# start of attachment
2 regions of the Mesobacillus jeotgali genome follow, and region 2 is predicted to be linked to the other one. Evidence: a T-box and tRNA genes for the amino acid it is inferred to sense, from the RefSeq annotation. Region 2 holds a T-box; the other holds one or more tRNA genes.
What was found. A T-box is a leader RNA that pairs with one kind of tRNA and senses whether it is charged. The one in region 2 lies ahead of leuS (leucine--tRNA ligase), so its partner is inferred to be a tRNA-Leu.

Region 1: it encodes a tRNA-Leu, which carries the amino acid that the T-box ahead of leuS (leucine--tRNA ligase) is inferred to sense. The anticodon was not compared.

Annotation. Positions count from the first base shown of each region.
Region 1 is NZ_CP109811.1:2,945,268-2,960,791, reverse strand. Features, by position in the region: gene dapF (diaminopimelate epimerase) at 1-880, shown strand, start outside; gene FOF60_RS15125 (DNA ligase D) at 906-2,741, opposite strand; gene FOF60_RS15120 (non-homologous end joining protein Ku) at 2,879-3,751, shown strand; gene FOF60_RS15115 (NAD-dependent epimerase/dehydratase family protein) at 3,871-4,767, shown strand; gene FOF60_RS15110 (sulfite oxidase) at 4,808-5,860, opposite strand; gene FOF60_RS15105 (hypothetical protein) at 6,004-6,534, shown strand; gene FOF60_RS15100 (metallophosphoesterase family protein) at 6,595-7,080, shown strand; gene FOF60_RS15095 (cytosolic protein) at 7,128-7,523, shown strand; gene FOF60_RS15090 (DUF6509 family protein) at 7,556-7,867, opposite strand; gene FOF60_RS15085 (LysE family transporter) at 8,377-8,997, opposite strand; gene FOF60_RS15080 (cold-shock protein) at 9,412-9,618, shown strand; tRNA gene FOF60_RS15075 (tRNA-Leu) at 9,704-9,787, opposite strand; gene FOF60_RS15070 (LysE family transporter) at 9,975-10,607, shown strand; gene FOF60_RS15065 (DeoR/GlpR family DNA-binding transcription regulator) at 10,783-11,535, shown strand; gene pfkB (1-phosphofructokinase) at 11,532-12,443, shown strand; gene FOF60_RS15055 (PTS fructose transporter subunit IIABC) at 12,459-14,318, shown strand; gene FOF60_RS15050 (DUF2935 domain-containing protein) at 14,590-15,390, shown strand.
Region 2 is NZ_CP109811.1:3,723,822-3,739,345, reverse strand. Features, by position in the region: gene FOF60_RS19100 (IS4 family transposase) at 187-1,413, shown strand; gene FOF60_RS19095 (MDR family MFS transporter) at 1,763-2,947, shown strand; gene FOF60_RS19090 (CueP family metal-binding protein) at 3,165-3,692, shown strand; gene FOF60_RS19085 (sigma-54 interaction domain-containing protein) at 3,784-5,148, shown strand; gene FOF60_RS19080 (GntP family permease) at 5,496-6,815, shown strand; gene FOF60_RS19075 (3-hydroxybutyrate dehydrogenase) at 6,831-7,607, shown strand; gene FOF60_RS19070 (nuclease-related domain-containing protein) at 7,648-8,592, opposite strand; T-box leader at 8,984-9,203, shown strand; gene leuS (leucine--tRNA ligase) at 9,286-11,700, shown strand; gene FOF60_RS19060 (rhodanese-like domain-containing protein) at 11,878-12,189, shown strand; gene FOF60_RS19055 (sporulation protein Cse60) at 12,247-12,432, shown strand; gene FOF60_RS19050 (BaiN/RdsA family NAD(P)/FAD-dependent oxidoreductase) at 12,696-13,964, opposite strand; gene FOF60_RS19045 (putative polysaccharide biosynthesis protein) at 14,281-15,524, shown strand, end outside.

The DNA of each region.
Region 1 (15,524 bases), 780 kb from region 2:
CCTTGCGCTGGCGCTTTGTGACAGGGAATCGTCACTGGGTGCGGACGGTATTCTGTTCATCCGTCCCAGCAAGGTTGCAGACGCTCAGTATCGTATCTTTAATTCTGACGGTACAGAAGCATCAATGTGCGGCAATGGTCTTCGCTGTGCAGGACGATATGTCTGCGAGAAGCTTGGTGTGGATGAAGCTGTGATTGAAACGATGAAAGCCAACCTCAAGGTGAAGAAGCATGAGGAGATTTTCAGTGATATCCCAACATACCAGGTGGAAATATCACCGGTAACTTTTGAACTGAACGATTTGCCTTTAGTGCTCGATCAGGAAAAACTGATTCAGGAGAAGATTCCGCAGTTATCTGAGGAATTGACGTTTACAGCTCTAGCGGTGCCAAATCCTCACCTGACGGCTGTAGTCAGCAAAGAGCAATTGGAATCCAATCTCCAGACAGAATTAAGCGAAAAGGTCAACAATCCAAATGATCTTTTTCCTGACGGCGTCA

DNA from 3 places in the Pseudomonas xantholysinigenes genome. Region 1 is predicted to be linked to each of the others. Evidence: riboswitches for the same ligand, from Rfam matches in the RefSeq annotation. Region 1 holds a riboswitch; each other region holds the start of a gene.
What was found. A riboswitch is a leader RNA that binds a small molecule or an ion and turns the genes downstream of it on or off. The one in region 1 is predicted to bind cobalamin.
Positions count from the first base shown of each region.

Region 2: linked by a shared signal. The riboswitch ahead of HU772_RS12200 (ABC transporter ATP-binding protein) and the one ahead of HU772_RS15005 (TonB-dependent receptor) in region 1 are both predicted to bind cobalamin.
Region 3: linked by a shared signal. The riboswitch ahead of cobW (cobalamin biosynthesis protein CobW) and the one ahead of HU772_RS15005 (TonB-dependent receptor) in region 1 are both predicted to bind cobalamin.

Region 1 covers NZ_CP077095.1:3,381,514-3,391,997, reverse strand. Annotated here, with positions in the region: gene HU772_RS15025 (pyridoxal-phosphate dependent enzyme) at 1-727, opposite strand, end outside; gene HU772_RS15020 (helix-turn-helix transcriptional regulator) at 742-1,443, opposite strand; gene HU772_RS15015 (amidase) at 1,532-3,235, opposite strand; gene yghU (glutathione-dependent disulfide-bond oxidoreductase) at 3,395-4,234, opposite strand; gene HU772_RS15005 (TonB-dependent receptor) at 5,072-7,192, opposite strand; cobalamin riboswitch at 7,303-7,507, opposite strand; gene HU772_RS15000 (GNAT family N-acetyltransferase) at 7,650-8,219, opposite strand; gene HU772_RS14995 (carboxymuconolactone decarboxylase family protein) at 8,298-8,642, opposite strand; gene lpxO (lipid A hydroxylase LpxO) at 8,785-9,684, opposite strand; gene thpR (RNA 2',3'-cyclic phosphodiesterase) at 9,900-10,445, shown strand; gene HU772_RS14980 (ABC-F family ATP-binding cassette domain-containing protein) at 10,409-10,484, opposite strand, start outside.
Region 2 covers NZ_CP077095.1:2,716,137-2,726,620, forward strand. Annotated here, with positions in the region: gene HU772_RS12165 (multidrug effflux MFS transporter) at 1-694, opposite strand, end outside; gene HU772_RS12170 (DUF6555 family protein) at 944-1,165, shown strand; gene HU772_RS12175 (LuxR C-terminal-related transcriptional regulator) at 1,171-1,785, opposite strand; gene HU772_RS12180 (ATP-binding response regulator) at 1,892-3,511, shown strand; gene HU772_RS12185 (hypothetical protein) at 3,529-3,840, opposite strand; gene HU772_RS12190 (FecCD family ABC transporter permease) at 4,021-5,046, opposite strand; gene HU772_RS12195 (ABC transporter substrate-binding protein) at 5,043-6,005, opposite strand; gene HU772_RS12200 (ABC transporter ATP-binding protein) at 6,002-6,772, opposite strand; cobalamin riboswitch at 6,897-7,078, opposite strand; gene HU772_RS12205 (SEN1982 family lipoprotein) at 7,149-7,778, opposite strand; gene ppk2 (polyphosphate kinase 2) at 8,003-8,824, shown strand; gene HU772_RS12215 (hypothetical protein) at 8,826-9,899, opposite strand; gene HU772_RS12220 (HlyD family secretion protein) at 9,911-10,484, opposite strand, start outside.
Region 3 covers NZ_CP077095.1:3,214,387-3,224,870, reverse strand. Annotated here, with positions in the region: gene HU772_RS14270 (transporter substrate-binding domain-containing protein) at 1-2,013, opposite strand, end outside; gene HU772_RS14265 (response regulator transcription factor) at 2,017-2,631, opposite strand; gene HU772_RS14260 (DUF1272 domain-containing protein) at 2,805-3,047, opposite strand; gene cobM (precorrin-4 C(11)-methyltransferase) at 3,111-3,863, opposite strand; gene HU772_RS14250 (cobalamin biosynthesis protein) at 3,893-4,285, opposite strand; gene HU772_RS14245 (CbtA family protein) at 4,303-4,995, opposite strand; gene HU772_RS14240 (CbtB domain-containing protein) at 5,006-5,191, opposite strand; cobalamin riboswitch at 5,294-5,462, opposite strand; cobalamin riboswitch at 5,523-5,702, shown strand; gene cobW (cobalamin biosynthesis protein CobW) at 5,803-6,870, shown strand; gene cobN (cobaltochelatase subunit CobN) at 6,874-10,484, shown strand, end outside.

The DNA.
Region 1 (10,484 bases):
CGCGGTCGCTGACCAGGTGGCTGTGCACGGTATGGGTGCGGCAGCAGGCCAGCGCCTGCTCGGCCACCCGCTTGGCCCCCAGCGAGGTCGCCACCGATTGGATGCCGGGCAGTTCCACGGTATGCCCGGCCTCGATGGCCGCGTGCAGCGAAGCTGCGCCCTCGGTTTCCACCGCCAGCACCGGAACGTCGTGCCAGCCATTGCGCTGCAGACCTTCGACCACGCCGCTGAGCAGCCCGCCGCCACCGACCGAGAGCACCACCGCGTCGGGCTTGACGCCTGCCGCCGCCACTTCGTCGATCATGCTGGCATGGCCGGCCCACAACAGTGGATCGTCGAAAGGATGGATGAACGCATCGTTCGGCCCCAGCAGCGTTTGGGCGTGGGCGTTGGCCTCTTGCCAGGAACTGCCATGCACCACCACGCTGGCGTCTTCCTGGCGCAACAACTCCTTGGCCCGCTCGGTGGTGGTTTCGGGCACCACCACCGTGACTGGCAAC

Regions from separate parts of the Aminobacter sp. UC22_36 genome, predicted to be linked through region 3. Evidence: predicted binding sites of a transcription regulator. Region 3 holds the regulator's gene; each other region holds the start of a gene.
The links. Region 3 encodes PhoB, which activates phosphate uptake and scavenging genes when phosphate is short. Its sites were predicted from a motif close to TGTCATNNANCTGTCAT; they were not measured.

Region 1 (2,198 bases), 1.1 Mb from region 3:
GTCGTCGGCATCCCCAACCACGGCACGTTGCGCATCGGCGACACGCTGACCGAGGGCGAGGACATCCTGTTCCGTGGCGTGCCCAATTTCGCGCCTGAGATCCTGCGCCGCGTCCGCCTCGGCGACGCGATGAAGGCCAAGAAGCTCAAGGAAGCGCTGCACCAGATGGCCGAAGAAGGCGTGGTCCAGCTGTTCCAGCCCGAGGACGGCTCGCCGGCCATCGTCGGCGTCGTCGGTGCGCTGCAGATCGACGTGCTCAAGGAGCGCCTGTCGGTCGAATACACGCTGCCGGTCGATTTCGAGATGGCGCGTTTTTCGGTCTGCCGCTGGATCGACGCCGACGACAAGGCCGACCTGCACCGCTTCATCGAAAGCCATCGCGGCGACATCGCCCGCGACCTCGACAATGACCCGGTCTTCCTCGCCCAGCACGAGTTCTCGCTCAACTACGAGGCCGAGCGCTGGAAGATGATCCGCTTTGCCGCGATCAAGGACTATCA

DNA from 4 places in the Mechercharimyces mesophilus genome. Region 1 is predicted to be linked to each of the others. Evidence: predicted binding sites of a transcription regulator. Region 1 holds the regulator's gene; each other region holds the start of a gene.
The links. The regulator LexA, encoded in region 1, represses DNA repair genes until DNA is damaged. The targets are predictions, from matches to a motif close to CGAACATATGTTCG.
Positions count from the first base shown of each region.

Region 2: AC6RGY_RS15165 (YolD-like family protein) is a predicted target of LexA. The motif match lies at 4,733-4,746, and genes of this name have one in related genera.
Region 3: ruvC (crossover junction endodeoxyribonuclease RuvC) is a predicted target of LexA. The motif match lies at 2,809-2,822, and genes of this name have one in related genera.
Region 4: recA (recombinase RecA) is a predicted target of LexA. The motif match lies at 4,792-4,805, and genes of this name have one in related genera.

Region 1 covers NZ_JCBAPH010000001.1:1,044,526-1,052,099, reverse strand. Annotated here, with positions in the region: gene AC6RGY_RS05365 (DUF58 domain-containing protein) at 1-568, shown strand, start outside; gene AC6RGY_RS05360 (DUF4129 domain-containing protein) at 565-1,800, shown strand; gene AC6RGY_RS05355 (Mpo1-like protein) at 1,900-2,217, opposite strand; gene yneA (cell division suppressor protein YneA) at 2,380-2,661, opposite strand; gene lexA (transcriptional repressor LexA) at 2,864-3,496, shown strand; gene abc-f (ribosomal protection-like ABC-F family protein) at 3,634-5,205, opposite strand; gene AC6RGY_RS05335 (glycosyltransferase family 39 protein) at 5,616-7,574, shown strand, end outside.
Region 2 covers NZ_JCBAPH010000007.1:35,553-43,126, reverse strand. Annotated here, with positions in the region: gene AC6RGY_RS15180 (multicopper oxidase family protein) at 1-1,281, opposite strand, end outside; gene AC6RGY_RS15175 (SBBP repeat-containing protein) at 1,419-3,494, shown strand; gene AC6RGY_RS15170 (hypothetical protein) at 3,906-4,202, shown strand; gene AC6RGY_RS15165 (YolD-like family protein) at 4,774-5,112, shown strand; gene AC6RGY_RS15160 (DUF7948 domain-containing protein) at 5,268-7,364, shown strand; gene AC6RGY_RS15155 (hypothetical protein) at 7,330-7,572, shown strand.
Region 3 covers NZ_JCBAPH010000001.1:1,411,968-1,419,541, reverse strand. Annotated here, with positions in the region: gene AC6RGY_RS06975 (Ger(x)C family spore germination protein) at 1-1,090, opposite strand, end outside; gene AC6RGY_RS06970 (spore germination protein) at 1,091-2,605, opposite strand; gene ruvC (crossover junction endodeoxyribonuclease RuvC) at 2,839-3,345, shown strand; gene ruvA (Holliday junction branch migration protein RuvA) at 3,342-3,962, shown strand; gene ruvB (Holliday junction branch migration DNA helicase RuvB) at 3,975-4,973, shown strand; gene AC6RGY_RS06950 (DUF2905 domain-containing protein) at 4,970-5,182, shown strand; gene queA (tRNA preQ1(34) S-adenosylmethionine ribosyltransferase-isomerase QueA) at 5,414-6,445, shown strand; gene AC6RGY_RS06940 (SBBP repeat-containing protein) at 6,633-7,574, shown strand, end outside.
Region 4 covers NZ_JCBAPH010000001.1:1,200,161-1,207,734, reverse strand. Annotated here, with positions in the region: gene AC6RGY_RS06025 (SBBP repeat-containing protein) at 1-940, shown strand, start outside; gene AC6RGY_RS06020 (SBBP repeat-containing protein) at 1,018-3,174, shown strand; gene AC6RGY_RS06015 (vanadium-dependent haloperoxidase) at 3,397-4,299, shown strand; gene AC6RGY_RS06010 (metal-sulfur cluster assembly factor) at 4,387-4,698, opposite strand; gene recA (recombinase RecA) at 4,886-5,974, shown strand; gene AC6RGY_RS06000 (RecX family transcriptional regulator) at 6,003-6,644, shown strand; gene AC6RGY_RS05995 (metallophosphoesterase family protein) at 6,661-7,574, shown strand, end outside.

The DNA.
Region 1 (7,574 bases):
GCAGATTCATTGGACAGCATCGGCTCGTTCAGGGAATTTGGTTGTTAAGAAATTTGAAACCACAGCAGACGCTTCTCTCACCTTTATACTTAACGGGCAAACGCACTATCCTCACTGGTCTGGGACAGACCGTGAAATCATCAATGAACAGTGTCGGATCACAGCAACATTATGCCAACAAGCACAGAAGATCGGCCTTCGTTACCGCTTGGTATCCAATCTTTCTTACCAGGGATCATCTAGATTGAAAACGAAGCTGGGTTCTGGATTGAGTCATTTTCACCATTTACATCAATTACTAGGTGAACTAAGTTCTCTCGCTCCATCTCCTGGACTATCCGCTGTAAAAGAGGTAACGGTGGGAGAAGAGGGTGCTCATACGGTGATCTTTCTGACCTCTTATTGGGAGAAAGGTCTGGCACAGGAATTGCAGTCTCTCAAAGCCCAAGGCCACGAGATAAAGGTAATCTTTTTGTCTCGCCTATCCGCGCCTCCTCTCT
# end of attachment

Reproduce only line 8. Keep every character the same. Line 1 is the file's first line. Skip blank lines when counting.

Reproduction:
Region 1 (15,524 bases), 780 kb from region 2: